I have been a fan of Nevada Barr for many years. Looking forward to the beginning of each year for a new installment. Blood Lure was not a disappointment, Ms. Barr was up to her usual standard of great mystery and beautiful location. You know from reading this authors books, I think that the National Park Rangers are the true heroes of law enforcement. I¿m sure that Ms. Barr is not stretching reality when she describes what these guys have to go though to get the job done. Nevada Barr takes the reader into the life of a National Park. She has a wonderful dialog to describe this great country. If the reader does not feel that they are with Anna Pigeon every moment of the way, it is not Ms. Barr¿s fault. The author weaves a tight plot and mystery in this tale. She had me guessing and questioning everything along the way. Once again, Ms. Barr delivers a good plot with lots of twist and turns to keep the readers happy. The added plus, of any of the Anna Pigeon series is the environmental side of the story. Ms. Barr doesn¿t hit you over the head with ¿look what we¿ve doing to the land¿ preaching. But she does point out the impact that man is having on our natural resources. I like Anna Pigeon¿s look on life, humans are a part of nature, just wished they would become one with nature. Well, I¿ve rattled on enough. This is a wonderful series that I highly recommend. I also recommend that if you are new to this series, start at the beginning with ¿Track Of The Cat¿. I just can¿t see jumping into the middle of this series, I don¿t think you would understand all that is going on with the characters. They are such wonderful characters, really fleshed out and full of life it would be a shame to miss out on their development.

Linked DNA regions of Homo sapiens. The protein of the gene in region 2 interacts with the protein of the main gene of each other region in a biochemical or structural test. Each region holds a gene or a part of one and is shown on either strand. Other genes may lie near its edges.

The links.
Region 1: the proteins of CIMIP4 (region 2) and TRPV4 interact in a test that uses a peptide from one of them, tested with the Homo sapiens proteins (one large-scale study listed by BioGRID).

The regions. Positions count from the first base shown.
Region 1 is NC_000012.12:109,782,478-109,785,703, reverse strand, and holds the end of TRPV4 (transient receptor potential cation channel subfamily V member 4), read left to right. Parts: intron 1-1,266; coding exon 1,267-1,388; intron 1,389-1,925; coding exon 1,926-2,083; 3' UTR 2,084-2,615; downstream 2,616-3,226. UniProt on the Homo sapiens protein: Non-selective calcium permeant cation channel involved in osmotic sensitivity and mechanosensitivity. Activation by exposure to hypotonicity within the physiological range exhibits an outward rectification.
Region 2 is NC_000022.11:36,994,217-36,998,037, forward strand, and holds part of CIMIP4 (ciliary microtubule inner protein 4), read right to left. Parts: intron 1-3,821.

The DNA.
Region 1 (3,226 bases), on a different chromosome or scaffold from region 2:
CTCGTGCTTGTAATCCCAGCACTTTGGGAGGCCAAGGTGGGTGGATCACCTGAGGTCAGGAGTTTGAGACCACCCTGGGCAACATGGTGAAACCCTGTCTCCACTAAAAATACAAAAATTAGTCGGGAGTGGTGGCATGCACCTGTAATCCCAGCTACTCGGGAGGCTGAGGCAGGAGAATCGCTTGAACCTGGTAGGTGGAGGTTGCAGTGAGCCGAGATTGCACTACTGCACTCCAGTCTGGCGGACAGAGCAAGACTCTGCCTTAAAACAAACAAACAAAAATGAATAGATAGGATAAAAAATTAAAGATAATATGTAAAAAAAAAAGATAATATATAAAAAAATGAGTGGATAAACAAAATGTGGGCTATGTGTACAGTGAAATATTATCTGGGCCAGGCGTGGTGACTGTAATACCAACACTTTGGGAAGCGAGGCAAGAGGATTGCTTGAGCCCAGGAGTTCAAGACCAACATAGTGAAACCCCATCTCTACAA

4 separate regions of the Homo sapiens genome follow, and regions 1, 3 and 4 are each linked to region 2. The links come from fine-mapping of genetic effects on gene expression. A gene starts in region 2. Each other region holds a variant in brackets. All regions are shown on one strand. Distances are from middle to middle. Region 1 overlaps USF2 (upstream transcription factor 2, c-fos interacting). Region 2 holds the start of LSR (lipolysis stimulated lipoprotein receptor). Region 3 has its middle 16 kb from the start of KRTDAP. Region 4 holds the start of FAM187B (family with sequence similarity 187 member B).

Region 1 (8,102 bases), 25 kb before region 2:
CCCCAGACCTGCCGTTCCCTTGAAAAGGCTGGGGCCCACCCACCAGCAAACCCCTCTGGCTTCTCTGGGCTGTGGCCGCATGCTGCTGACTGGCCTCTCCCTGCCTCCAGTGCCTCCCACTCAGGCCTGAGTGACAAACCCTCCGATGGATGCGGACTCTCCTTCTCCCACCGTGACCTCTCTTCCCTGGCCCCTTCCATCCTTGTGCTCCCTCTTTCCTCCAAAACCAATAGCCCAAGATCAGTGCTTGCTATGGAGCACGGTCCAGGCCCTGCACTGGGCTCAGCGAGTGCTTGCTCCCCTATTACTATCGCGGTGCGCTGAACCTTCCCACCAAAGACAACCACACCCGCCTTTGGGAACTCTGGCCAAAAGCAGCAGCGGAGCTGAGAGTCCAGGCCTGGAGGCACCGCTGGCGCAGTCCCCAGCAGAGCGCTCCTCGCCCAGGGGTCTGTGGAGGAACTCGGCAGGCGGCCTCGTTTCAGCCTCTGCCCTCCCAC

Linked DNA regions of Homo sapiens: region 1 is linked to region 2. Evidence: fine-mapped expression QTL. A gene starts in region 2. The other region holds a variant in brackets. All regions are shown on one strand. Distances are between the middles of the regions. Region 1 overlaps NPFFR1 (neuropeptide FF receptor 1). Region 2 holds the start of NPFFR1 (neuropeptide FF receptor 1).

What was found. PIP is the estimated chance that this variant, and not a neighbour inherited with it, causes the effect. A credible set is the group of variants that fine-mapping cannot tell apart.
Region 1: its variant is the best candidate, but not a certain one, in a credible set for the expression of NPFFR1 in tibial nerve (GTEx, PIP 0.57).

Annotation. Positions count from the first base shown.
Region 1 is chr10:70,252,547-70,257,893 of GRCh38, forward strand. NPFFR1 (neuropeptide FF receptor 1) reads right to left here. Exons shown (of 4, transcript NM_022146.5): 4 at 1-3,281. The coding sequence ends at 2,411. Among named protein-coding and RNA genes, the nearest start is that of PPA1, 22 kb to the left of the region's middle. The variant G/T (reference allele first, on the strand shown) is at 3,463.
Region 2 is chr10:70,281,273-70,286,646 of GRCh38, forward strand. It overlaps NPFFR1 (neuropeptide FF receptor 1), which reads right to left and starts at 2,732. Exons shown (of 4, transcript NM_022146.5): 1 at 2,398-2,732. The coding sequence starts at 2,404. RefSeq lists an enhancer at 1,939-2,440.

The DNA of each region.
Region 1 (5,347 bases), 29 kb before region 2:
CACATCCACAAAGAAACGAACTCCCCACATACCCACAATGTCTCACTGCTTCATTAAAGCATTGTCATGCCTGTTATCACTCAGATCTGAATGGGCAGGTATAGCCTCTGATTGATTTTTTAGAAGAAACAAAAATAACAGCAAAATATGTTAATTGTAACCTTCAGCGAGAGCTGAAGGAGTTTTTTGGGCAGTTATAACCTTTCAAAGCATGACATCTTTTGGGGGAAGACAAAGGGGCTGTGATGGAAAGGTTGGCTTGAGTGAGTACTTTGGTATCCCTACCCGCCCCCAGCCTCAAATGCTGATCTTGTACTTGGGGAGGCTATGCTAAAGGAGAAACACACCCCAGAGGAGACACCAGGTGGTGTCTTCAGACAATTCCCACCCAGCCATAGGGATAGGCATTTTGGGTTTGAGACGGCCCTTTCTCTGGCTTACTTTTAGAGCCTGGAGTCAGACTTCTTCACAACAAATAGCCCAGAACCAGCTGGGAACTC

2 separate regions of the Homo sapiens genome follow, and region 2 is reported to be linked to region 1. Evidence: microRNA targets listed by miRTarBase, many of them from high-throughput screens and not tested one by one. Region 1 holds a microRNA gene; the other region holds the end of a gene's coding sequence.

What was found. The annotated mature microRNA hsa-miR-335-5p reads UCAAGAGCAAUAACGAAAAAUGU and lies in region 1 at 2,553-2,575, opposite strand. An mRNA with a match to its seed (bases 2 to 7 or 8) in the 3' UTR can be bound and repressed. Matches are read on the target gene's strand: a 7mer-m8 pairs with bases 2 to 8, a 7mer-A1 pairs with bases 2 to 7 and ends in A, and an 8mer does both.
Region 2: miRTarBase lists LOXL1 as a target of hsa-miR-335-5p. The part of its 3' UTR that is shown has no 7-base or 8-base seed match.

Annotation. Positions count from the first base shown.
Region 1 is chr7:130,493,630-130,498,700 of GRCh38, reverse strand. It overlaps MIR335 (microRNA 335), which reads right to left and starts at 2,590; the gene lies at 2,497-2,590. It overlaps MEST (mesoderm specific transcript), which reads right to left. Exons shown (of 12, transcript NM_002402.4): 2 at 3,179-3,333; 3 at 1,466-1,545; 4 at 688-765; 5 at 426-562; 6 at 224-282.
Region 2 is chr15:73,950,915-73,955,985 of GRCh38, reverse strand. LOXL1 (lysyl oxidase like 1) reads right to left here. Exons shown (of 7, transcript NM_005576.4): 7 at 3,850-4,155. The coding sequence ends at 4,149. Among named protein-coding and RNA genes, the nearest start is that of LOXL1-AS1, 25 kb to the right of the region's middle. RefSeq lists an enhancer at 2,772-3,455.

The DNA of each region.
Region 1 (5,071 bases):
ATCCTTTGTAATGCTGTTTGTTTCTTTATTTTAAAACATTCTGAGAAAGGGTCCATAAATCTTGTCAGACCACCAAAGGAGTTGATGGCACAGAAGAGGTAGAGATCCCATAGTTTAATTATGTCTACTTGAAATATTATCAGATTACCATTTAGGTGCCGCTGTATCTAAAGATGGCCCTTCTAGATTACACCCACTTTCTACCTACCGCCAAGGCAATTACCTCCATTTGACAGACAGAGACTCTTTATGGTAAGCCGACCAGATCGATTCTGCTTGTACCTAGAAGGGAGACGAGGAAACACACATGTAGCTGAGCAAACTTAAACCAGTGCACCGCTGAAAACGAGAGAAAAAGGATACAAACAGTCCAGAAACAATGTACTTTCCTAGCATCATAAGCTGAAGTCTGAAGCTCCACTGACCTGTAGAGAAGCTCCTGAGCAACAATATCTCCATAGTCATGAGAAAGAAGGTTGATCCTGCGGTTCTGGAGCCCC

1 out of 1 people found this review helpful.

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  • Anonymous

    Posted February 12, 2001

    Another great one for Nevada Barr

    I have been reading Nevada Barr for a few years. Each book gets better. Anna Pigeon continues to flourish. Barr's character study is supurb. Not only does she create a very believable cast, but creates a story that is exciting and very educational for the reader...both in location and subject. I will make this book a staff recommendation for the B&N I work for. Enjoy!

    1 out of 1 people found this review helpful.

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  • Anonymous

    Posted March 9, 2001

    Another Winner

    Nevada Barr has written another highly-readable adventure featuring Anna Pigeon. As always, her descriptions of the natural surroundings make you want to reach for the road map. I look forward to reading more of her earlier books with the flawed but very likeable Ms. Pigeon.

    1 out of 1 people found this review helpful.

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  • Posted December 9, 2008

    more from this reviewer

    Excellent nature lover mystery